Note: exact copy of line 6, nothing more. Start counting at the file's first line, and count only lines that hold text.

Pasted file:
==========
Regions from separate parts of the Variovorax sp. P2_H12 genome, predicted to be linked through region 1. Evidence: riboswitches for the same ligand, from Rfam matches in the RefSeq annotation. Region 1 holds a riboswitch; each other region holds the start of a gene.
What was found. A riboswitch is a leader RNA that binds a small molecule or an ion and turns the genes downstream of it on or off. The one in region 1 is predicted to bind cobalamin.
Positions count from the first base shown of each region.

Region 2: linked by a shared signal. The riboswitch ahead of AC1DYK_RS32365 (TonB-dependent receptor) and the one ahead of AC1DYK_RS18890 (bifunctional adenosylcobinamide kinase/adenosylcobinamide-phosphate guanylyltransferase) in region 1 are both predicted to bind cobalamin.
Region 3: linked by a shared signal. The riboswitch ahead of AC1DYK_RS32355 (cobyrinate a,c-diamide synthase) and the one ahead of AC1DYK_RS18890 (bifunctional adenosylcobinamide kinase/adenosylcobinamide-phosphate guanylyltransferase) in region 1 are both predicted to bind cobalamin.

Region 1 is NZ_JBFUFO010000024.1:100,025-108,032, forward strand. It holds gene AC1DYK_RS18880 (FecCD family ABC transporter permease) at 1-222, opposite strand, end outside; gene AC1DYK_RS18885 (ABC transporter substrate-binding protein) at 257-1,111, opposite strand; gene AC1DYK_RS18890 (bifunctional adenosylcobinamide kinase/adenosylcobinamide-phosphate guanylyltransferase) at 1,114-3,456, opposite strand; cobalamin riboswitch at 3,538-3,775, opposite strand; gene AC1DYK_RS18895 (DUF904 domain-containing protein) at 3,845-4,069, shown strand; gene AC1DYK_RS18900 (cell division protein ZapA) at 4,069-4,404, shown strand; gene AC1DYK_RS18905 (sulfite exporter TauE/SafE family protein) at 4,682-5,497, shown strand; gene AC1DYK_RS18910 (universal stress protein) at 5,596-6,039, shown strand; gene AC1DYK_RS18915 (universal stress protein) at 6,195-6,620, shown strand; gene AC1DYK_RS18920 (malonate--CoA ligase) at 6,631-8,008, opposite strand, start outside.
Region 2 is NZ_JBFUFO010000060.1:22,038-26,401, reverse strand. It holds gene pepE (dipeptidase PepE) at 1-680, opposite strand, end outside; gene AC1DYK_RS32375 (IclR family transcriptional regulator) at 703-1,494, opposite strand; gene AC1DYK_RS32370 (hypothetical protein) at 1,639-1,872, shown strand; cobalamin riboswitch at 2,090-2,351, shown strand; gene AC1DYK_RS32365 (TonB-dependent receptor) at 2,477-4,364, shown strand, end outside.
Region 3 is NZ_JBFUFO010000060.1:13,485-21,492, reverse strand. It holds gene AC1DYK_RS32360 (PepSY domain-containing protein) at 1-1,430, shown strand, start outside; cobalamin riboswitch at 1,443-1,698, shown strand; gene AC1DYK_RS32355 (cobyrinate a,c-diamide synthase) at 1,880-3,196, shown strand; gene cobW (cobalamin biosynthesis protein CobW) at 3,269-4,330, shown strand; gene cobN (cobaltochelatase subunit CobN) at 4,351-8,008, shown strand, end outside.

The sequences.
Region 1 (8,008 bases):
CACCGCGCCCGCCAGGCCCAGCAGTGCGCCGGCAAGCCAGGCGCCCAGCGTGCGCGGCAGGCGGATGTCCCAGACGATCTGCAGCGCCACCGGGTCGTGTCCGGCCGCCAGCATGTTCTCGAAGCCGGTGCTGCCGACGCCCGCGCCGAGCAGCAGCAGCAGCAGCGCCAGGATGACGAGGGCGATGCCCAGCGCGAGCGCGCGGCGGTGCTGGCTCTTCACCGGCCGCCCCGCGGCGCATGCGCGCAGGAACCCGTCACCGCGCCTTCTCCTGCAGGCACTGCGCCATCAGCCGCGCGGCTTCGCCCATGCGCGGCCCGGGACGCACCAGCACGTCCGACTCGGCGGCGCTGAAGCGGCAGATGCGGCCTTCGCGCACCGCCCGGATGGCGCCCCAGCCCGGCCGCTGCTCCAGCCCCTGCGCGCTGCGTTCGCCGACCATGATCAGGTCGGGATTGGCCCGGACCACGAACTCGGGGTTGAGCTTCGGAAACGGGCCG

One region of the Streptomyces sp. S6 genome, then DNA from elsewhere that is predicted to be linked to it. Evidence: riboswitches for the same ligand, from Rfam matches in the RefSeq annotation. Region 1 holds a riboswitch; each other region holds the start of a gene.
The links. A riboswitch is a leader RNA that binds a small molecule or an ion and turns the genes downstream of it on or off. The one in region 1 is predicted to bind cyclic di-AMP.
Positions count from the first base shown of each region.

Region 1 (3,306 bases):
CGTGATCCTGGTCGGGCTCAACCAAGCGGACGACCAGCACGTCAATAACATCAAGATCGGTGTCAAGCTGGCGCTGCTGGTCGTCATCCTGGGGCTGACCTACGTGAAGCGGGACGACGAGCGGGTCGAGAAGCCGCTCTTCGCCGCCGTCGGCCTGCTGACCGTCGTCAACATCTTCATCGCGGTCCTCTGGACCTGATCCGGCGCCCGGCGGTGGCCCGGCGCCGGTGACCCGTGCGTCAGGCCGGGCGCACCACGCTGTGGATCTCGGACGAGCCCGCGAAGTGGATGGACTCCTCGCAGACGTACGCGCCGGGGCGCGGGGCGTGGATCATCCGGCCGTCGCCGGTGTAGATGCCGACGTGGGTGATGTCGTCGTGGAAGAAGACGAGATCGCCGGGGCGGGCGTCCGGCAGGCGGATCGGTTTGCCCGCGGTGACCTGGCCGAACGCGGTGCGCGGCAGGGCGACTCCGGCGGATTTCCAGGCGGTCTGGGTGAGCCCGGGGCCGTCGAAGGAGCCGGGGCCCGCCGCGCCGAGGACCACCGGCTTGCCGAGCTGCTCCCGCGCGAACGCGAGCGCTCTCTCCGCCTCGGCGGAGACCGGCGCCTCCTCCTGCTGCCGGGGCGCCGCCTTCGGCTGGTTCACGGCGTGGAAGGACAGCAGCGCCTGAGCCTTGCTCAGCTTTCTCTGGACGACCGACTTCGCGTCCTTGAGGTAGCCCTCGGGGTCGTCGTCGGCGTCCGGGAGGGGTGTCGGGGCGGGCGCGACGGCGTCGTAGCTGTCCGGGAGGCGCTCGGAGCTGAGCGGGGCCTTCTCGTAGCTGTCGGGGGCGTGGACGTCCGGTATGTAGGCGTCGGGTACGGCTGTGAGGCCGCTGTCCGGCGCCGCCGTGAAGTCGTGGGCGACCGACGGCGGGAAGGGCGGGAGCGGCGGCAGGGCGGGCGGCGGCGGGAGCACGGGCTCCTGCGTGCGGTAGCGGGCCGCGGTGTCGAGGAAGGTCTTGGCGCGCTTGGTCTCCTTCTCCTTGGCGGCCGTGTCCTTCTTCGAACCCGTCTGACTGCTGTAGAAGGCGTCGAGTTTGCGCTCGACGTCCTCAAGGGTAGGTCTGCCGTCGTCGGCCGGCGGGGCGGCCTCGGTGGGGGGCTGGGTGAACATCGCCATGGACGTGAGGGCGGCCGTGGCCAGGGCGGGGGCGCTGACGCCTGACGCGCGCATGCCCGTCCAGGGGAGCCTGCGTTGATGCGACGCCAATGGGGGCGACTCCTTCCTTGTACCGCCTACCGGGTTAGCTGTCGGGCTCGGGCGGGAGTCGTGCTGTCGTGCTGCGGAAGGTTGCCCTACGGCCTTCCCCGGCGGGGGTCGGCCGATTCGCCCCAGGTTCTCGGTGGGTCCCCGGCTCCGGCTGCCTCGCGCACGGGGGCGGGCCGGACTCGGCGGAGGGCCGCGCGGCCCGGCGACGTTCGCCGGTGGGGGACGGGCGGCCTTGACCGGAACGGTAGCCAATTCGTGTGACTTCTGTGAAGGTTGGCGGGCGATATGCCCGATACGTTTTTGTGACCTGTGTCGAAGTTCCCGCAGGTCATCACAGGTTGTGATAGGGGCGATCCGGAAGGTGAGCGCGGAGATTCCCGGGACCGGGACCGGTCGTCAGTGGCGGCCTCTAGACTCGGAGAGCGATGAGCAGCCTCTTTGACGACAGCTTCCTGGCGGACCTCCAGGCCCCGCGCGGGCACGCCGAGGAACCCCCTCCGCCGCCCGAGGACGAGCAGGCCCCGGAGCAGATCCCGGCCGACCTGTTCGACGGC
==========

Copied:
Region 1 is NZ_JBFUFO010000024.1:100,025-108,032, forward strand. It holds gene AC1DYK_RS18880 (FecCD family ABC transporter permease) at 1-222, opposite strand, end outside; gene AC1DYK_RS18885 (ABC transporter substrate-binding protein) at 257-1,111, opposite strand; gene AC1DYK_RS18890 (bifunctional adenosylcobinamide kinase/adenosylcobinamide-phosphate guanylyltransferase) at 1,114-3,456, opposite strand; cobalamin riboswitch at 3,538-3,775, opposite strand; gene AC1DYK_RS18895 (DUF904 domain-containing protein) at 3,845-4,069, shown strand; gene AC1DYK_RS18900 (cell division protein ZapA) at 4,069-4,404, shown strand; gene AC1DYK_RS18905 (sulfite exporter TauE/SafE family protein) at 4,682-5,497, shown strand; gene AC1DYK_RS18910 (universal stress protein) at 5,596-6,039, shown strand; gene AC1DYK_RS18915 (universal stress protein) at 6,195-6,620, shown strand; gene AC1DYK_RS18920 (malonate--CoA ligase) at 6,631-8,008, opposite strand, start outside.